Odd as it may seem, you have to plough through 122 sections of the UK Insolvency Act 1986 (the “Act”) before you finally reach the section that sets out the criteria for establishing insolvency. Section 123 of the Act lists a series of circumstances under which a company may be deemed insolvent. Some of these circumstances are factual—for example, owing a debt of more than £750 for more than 21 days after a demand for payment—but two rely on a legal test of company insolvency. These two tests are colloquially known as the “cash-flow test” and the “balance-sheet test.” Direct or indirect reference to these tests is prevalent throughout English-law finance documents, including those based on Loan Market Association standard forms, as a way of determining whether an event of default has occurred and/or termination clauses have been triggered.

The UK Supreme Court has now unanimously confirmed the test for balance-sheet insolvency under section 123 of the Act in its decision in BNY Corporate Trustee Services Limited v Eurosail and others [2013] UKSC 28. In particular, the court declined to follow the intermediate court of appeal’s suggestion that a debtor can be insolvent only after it has reached the “point of no return.” The three court rulings in this matter concluding with the recent Supreme Court judgment are the first reported cases to interpret the balance-sheet test of insolvency—namely, are the liabilities of a company greater than its assets?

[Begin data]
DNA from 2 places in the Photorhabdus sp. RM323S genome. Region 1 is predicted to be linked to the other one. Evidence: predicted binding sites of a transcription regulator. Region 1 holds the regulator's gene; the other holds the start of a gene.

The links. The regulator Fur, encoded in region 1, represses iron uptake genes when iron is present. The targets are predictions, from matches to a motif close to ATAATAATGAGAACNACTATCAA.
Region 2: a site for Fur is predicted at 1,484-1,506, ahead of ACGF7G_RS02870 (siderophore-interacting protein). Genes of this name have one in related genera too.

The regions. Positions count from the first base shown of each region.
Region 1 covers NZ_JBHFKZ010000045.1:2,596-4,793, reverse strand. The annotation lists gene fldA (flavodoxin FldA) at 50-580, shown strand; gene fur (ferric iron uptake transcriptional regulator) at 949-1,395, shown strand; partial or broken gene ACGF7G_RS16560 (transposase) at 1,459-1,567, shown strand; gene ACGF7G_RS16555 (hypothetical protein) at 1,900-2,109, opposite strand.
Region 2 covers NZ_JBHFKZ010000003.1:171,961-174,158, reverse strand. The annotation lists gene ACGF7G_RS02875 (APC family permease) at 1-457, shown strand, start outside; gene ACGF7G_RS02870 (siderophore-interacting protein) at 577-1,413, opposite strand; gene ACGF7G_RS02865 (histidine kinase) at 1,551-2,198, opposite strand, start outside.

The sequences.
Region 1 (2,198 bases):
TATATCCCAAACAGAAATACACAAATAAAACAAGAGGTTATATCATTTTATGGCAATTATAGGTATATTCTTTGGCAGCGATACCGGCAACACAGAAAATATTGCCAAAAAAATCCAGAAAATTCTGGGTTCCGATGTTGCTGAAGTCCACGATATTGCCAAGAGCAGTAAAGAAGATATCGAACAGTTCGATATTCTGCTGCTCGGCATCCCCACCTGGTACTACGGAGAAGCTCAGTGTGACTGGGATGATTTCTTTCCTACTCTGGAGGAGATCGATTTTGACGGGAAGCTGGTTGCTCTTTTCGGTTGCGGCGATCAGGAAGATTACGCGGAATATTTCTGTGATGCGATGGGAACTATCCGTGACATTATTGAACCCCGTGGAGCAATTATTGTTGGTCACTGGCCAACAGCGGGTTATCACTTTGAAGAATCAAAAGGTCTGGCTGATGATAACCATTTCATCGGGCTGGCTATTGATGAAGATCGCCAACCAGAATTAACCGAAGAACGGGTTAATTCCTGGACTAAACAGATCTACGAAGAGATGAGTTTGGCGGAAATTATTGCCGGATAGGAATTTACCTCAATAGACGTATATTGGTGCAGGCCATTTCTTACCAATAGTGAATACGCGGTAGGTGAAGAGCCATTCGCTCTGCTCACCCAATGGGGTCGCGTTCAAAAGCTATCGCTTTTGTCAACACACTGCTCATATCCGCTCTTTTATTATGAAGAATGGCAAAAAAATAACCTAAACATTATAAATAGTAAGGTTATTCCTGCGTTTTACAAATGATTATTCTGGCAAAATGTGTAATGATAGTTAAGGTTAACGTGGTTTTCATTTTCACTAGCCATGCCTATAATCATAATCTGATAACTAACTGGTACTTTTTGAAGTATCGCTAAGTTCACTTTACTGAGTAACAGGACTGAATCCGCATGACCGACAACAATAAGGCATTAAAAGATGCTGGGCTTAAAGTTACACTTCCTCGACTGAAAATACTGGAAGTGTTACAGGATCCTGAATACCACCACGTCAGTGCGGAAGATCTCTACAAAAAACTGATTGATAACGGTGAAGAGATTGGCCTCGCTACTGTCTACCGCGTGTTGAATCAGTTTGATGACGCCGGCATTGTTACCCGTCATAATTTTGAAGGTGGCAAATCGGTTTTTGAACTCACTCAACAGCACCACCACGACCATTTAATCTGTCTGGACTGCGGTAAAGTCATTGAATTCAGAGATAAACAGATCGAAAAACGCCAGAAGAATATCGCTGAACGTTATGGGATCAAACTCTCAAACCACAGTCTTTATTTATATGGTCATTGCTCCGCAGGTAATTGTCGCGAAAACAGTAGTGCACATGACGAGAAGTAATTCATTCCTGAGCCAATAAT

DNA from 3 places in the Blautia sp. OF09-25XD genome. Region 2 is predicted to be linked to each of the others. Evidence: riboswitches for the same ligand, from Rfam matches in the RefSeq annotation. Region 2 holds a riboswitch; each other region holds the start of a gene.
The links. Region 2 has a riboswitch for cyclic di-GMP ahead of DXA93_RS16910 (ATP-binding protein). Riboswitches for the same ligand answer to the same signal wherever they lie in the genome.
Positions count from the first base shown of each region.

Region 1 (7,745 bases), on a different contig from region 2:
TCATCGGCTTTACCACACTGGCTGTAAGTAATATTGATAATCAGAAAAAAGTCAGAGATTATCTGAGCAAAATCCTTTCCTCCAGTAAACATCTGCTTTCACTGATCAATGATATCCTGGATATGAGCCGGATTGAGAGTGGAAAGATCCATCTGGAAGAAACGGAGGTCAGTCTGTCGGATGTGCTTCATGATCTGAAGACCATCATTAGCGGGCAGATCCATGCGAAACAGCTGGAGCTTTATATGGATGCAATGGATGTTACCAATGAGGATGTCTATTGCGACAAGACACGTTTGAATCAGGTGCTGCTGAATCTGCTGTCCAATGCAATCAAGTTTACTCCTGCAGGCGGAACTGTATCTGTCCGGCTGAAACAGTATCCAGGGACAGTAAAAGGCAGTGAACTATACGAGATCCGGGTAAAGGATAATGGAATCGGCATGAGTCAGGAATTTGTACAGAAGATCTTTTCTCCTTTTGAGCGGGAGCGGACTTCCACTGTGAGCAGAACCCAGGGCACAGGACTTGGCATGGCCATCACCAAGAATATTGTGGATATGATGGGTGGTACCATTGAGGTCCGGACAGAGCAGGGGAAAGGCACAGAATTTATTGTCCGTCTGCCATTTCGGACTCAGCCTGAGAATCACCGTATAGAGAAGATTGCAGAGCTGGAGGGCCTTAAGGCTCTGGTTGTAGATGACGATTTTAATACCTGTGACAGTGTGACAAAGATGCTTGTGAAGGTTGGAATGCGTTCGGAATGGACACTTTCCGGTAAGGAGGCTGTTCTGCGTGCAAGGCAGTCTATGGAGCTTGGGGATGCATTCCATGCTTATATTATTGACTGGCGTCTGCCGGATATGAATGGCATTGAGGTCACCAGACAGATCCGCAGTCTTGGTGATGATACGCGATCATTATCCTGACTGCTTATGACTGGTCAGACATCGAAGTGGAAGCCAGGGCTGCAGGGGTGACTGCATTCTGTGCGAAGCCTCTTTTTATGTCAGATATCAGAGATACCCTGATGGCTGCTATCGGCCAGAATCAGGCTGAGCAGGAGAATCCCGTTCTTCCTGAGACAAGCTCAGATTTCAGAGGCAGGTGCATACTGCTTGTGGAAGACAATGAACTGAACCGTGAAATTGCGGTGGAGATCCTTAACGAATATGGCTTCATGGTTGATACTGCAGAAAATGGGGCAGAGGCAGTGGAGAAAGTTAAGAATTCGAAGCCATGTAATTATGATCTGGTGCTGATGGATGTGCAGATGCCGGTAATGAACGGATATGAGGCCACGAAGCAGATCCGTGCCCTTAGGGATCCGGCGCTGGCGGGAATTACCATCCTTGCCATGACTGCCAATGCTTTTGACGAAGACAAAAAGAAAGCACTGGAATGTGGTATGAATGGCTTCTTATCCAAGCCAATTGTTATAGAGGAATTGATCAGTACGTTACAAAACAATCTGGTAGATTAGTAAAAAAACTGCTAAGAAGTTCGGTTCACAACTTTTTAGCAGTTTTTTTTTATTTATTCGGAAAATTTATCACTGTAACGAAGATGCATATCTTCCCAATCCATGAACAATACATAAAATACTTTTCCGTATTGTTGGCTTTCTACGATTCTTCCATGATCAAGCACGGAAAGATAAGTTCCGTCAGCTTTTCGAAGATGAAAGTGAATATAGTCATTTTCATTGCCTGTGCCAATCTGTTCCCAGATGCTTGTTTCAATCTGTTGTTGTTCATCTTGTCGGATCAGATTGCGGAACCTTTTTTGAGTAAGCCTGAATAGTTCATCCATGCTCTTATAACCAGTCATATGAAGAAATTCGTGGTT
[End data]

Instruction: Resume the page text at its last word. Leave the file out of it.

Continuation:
Cash Flow v Balance Sheet

The circumstances under which a company is to be “deemed unable to pay its debts” (i.e., insolvent) under section 123 of the Act include:

  • if “the company is unable to pay its debts as they fall due”; or
  • if “the value of the company’s assets is less than the amount of its liabilities, taking into account its contingent and prospective liabilities.”

Even a casual observer can see that many companies are balance-sheet insolvent, while still being able to comfortably meet current debts. Following a line of cases, the accepted position was that the cash-flow test took precedence over the balance-sheet test. However, courts would sometimes accept that a company, despite meeting day-to-day debts, was balance-sheet insolvent, since its long-term liabilities (very often pension deficits) were such that there was no chance that they would be repaid, however long one waited.